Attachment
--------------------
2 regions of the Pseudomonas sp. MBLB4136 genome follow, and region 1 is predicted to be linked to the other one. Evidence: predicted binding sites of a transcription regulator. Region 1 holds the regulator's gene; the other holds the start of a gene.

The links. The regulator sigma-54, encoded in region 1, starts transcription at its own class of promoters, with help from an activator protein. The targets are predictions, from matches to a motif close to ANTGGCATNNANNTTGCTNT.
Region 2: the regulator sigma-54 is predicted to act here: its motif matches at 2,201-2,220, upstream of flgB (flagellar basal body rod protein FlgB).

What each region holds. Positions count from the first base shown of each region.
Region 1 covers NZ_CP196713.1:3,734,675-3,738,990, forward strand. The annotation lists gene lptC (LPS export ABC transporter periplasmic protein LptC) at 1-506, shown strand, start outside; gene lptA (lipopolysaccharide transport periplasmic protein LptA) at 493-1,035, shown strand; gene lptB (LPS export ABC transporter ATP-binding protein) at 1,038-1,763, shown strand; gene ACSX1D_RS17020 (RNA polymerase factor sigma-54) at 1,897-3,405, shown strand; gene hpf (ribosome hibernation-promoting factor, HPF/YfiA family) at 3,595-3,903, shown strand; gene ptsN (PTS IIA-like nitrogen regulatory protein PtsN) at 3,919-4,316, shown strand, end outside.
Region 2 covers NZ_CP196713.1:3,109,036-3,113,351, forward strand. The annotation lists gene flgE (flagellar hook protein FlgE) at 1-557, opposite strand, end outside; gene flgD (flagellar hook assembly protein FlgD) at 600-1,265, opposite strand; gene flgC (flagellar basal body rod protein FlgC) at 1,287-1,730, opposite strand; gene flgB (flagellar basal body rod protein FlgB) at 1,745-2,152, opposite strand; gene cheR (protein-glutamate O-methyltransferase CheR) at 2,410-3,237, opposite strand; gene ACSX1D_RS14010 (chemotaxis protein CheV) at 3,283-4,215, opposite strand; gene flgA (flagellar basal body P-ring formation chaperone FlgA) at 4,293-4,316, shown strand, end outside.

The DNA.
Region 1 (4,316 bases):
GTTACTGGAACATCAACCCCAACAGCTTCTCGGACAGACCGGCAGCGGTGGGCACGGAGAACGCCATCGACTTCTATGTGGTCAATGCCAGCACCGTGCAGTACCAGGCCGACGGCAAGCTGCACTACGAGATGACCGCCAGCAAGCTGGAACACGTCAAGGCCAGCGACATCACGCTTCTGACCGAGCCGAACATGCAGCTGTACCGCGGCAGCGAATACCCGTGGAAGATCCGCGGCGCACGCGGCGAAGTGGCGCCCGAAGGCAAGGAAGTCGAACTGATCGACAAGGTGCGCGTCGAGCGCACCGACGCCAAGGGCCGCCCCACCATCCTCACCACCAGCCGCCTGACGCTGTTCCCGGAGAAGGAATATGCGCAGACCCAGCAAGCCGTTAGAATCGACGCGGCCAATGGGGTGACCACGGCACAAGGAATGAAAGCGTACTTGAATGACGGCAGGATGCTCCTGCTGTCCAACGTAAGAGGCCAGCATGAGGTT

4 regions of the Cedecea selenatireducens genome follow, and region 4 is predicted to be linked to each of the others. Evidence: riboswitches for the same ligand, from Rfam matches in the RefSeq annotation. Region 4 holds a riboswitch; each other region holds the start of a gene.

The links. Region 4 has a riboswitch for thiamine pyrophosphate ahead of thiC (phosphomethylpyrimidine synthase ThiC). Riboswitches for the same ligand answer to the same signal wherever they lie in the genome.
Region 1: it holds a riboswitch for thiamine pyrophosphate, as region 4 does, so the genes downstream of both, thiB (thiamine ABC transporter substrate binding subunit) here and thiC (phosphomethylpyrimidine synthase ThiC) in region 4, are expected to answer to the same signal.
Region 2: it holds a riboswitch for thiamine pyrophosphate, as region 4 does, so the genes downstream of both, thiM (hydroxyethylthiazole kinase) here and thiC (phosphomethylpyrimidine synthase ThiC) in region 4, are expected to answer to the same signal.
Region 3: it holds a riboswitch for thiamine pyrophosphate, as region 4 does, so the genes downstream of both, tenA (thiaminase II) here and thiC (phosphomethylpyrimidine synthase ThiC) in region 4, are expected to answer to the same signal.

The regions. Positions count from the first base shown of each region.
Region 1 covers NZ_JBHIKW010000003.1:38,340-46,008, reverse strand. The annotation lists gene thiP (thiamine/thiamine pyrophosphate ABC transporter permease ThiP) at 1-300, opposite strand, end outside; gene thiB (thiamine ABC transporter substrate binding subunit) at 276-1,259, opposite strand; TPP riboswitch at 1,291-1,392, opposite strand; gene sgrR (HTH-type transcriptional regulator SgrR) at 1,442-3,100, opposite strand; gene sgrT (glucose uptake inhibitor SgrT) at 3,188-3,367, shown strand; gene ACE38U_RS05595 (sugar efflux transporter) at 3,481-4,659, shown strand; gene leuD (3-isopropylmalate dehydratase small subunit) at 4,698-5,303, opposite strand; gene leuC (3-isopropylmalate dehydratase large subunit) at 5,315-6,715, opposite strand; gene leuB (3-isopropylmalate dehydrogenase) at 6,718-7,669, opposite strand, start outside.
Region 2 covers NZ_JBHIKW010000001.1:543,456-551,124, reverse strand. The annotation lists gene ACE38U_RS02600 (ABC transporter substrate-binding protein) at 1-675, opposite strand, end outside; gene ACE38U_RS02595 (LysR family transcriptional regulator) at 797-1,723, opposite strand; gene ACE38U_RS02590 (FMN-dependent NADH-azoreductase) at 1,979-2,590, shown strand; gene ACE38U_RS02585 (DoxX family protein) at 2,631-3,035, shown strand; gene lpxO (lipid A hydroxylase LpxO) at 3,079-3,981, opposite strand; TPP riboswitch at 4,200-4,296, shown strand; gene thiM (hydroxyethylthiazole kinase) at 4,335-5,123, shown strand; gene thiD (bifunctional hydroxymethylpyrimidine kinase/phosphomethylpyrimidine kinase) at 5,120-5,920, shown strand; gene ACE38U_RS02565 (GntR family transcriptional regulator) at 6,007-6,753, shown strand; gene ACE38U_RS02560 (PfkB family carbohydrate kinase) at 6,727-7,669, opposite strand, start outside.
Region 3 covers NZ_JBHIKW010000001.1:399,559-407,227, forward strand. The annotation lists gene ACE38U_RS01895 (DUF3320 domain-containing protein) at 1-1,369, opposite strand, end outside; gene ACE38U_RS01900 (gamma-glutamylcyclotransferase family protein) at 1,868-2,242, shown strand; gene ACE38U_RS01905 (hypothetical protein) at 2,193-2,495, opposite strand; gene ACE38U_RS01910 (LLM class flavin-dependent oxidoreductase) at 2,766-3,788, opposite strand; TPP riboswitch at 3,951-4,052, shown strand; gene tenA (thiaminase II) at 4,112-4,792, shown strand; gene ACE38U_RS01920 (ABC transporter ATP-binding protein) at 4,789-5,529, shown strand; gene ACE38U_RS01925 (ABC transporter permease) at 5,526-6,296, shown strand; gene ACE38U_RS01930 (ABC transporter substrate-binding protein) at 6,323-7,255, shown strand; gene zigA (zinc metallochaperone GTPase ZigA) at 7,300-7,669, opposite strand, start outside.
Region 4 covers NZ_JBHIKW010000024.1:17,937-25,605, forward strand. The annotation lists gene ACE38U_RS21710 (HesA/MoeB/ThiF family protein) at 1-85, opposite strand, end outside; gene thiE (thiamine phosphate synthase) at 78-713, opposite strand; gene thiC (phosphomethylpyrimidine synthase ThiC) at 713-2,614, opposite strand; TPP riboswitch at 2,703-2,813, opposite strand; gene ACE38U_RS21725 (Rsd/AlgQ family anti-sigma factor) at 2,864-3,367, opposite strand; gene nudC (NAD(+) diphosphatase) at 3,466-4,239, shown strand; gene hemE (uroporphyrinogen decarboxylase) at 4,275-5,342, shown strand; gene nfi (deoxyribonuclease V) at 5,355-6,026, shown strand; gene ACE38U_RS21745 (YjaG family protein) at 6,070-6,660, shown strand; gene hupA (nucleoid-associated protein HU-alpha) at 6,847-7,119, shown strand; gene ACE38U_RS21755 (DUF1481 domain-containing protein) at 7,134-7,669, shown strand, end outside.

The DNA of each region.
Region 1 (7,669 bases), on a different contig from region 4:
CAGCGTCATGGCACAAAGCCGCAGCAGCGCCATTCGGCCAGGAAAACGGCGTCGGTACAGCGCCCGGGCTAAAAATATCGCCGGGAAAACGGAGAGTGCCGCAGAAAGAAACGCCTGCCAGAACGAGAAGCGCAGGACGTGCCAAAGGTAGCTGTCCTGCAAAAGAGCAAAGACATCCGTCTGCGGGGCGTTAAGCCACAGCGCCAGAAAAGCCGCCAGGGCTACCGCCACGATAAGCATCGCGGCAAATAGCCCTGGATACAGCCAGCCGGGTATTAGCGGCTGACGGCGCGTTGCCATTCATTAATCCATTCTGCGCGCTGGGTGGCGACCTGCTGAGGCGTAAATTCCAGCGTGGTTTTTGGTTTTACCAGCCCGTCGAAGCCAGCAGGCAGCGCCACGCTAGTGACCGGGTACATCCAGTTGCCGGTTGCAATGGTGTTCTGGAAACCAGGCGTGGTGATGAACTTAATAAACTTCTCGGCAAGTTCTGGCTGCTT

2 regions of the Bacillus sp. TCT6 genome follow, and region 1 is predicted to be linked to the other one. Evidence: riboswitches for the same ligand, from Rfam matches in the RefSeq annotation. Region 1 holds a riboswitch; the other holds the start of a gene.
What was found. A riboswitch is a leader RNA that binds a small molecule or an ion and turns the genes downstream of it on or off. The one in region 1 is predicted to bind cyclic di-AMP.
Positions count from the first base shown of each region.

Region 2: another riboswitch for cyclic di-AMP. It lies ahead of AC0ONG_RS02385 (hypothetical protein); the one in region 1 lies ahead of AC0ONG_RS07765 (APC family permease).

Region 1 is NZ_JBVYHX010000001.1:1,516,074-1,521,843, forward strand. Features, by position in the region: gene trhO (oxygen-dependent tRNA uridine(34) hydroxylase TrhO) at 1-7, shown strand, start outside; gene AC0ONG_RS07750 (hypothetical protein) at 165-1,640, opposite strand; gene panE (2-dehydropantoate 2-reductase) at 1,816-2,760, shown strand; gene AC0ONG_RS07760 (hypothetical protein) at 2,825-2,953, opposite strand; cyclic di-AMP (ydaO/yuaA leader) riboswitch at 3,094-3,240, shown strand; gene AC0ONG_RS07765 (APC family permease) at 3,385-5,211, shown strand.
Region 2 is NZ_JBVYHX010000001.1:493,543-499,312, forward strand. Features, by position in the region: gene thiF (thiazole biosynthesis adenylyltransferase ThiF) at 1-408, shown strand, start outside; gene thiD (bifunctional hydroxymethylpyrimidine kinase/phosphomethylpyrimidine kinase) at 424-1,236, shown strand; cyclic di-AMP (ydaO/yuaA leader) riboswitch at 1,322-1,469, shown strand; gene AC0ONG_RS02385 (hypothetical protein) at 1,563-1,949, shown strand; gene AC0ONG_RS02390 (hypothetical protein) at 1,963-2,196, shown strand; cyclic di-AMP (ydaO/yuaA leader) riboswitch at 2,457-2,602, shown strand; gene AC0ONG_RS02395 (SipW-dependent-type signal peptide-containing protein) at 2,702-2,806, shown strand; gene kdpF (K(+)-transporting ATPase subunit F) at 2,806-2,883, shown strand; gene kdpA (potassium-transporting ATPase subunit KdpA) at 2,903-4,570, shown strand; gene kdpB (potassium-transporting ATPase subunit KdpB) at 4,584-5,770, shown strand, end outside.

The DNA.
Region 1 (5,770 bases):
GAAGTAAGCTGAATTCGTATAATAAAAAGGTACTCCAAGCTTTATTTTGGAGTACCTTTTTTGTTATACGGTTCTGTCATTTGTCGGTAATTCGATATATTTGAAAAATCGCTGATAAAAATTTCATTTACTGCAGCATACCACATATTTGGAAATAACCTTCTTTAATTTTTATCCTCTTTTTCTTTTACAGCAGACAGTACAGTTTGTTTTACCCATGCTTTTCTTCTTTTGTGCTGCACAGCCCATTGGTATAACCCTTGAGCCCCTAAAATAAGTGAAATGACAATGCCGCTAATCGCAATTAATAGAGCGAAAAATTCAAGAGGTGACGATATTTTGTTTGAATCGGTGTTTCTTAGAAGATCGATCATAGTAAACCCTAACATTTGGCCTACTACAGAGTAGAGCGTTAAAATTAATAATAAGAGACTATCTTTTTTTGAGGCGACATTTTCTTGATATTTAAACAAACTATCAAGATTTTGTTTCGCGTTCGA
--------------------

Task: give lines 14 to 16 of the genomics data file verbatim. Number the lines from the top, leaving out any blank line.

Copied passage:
Region 3: it holds a riboswitch for thiamine pyrophosphate, as region 4 does, so the genes downstream of both, tenA (thiaminase II) here and thiC (phosphomethylpyrimidine synthase ThiC) in region 4, are expected to answer to the same signal.

The regions. Positions count from the first base shown of each region.
Region 1 covers NZ_JBHIKW010000003.1:38,340-46,008, reverse strand. The annotation lists gene thiP (thiamine/thiamine pyrophosphate ABC transporter permease ThiP) at 1-300, opposite strand, end outside; gene thiB (thiamine ABC transporter substrate binding subunit) at 276-1,259, opposite strand; TPP riboswitch at 1,291-1,392, opposite strand; gene sgrR (HTH-type transcriptional regulator SgrR) at 1,442-3,100, opposite strand; gene sgrT (glucose uptake inhibitor SgrT) at 3,188-3,367, shown strand; gene ACE38U_RS05595 (sugar efflux transporter) at 3,481-4,659, shown strand; gene leuD (3-isopropylmalate dehydratase small subunit) at 4,698-5,303, opposite strand; gene leuC (3-isopropylmalate dehydratase large subunit) at 5,315-6,715, opposite strand; gene leuB (3-isopropylmalate dehydrogenase) at 6,718-7,669, opposite strand, start outside.